We've lost count of how many times insiders have accumulated shares in a company that goes on to improve markedly. On the other hand, we'd be remiss not to mention that insider sales have been known to precede tough periods for a business. So before you buy or sell Community Bank System, Inc. (NYSE:CBU), you may well want to know whether insiders have been buying or selling.
Do Insider Transactions Matter?
Most investors know that it is quite permissible for company leaders, such as directors of the board, to buy and sell stock in the company. However, most countries require that the company discloses such transactions to the market.
We don't think shareholders should simply follow insider transactions. But logic dictates you should pay some attention to whether insiders are buying or selling shares. For example, a Columbia University study found that 'insiders are more likely to engage in open market purchases of their own company’s stock when the firm is about to reveal new agreements with customers and suppliers'.
The Last 12 Months Of Insider Transactions At Community Bank System
In the last twelve months, the biggest single sale by an insider was when the President, Mark Tryniski, sold US$706k worth of shares at a price of US$62.88 per share. That means that an insider was selling shares at slightly below the current price (US$65.49). As a general rule we consider it to be discouraging when insiders are selling below the current price, because it suggests they were happy with a lower valuation. While insider selling is not a positive sign, we can't be sure if it does mean insiders think the shares are fully valued, so it's only a weak sign. This single sale was just 7.7% of Mark Tryniski's stake. Notably Mark Tryniski was also the biggest buyer, having purchased US$166k worth of shares.
Over the last year, we can see that insiders have bought 5811.93 shares worth US$166k. But insiders sold 38665 shares worth US$2.1m. Over the last year we saw more insider selling of Community Bank System shares, than buying. You can see a visual depiction of insider transactions (by individuals) over the last 12 months, below. If you want to know exactly who sold, for how much, and when, simply click on the graph below!
I will like Community Bank System better if I see some big insider buys. While we wait, check out this free list of growing companies with considerable, recent, insider buying.
Community Bank System Insiders Are Selling The Stock
We've seen more insider selling than insider buying at Community Bank System recently. In that time, insiders dumped US$756k worth of shares. Meanwhile President Mark Tryniski bought US$154k worth. Since the selling really does outweigh the buying, we'd say that these transactions may suggest that some insiders feel the shares are not cheap.
Insider Ownership of Community Bank System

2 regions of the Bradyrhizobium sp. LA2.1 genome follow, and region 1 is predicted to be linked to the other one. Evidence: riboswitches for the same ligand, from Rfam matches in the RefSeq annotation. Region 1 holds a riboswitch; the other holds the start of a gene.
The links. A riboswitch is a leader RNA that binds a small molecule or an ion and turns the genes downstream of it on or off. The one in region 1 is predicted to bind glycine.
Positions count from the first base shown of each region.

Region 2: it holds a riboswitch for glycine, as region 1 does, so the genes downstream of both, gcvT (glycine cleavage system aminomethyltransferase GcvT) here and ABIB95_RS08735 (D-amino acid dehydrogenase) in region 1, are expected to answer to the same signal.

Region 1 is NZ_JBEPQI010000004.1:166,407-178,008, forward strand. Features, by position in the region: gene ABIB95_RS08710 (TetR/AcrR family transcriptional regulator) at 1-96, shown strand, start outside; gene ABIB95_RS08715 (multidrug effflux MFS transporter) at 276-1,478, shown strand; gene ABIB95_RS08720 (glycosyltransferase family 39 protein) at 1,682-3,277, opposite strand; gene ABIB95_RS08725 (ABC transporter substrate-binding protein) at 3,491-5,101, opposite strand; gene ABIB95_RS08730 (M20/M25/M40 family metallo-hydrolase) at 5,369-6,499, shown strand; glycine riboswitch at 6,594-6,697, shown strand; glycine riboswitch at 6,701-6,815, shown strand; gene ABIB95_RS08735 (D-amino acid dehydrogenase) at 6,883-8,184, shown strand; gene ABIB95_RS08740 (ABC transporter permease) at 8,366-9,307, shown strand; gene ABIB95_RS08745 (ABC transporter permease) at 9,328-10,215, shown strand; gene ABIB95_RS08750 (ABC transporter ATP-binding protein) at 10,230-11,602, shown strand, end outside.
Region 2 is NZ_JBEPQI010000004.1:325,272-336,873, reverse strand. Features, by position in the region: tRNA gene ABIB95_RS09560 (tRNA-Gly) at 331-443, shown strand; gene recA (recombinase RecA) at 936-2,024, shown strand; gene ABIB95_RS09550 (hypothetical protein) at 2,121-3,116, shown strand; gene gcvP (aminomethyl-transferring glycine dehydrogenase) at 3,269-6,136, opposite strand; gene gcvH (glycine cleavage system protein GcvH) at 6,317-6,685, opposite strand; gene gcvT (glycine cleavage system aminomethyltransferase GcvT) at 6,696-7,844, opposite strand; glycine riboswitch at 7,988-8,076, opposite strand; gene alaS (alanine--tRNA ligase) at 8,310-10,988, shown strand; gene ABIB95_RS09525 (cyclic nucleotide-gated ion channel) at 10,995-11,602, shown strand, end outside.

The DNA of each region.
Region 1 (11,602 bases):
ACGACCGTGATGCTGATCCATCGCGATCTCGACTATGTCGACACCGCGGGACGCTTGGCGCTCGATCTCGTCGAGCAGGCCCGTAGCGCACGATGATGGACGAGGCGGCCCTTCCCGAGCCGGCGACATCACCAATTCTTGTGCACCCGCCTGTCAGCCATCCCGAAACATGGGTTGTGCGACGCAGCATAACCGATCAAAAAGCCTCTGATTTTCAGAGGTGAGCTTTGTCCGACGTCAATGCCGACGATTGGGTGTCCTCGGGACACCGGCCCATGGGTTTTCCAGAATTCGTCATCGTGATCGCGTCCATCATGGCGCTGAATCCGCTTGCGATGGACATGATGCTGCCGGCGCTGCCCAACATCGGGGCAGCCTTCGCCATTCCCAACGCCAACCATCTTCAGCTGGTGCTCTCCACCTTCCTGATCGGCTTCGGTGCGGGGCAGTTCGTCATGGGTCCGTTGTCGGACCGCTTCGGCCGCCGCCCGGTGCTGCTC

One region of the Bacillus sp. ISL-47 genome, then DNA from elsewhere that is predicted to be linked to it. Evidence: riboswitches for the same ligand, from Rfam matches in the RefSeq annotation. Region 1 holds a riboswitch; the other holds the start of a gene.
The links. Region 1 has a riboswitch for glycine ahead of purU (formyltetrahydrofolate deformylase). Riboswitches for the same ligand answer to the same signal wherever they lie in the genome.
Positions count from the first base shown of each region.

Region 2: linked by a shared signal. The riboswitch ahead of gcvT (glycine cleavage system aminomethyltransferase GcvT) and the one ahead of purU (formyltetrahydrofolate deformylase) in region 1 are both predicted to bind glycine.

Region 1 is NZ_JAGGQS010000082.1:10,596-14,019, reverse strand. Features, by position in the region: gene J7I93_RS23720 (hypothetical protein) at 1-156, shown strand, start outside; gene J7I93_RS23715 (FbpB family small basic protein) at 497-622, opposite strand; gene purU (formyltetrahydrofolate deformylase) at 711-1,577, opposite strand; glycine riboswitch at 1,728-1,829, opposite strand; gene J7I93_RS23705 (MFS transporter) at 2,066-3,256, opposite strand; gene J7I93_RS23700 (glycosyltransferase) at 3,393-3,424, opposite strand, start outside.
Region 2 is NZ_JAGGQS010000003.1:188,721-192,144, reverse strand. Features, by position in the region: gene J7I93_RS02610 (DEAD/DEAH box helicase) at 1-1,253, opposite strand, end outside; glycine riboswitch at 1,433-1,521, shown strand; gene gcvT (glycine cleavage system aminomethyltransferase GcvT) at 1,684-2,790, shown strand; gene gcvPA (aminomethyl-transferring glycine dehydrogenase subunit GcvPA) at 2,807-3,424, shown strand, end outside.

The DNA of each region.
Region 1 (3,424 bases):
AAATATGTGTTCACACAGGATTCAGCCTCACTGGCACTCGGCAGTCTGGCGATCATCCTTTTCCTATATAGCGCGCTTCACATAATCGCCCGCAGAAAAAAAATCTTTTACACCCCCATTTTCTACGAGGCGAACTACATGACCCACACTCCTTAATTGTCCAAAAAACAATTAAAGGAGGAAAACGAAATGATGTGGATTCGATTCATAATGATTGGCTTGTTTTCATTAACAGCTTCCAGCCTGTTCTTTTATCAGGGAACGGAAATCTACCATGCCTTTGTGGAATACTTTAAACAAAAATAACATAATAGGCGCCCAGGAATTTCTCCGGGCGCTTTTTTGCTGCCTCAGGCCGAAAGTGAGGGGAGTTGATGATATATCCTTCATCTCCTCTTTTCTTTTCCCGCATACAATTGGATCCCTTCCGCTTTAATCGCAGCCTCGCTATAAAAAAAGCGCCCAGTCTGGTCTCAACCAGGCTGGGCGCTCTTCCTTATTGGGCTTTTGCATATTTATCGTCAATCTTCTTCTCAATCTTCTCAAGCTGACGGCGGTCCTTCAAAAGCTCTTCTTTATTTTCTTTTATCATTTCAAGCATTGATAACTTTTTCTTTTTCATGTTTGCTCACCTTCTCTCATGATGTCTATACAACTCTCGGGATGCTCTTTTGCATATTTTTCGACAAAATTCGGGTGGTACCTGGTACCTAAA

I like to look at how many shares insiders own in a company, to help inform my view of how aligned they are with insiders. I reckon it's a good sign if insiders own a significant number of shares in the company. Community Bank System insiders own about US$50m worth of shares. That equates to 1.5% of the company. We've certainly seen higher levels of insider ownership elsewhere, but these holdings are enough to suggest alignment between insiders and the other shareholders.
So What Does This Data Suggest About Community Bank System Insiders?
The stark truth for Community Bank System is that there has been more insider selling than insider buying in the last three months. And our longer term analysis of insider transactions didn't bring confidence, either. Insiders own shares, but we're still pretty cautious, given the history of sales. We're in no rush to buy! Therefore, you should should definitely take a look at this FREE report showing analyst forecasts for Community Bank System.
But note: Community Bank System may not be the best stock to buy. So take a peek at this free list of interesting companies with high ROE and low debt.
For the purposes of this article, insiders are those individuals who report their transactions to the relevant regulatory body. We currently account for open market transactions and private dispositions, but not derivative transactions.
We aim to bring you long-term focused research analysis driven by fundamental data. Note that our analysis may not factor in the latest price-sensitive company announcements or qualitative material.
If you spot an error that warrants correction, please contact the editor at email@example.com. This article by Simply Wall St is general in nature. It does not constitute a recommendation to buy or sell any stock, and does not take account of your objectives, or your financial situation. Simply Wall St has no position in the stocks mentioned. Thank you for reading.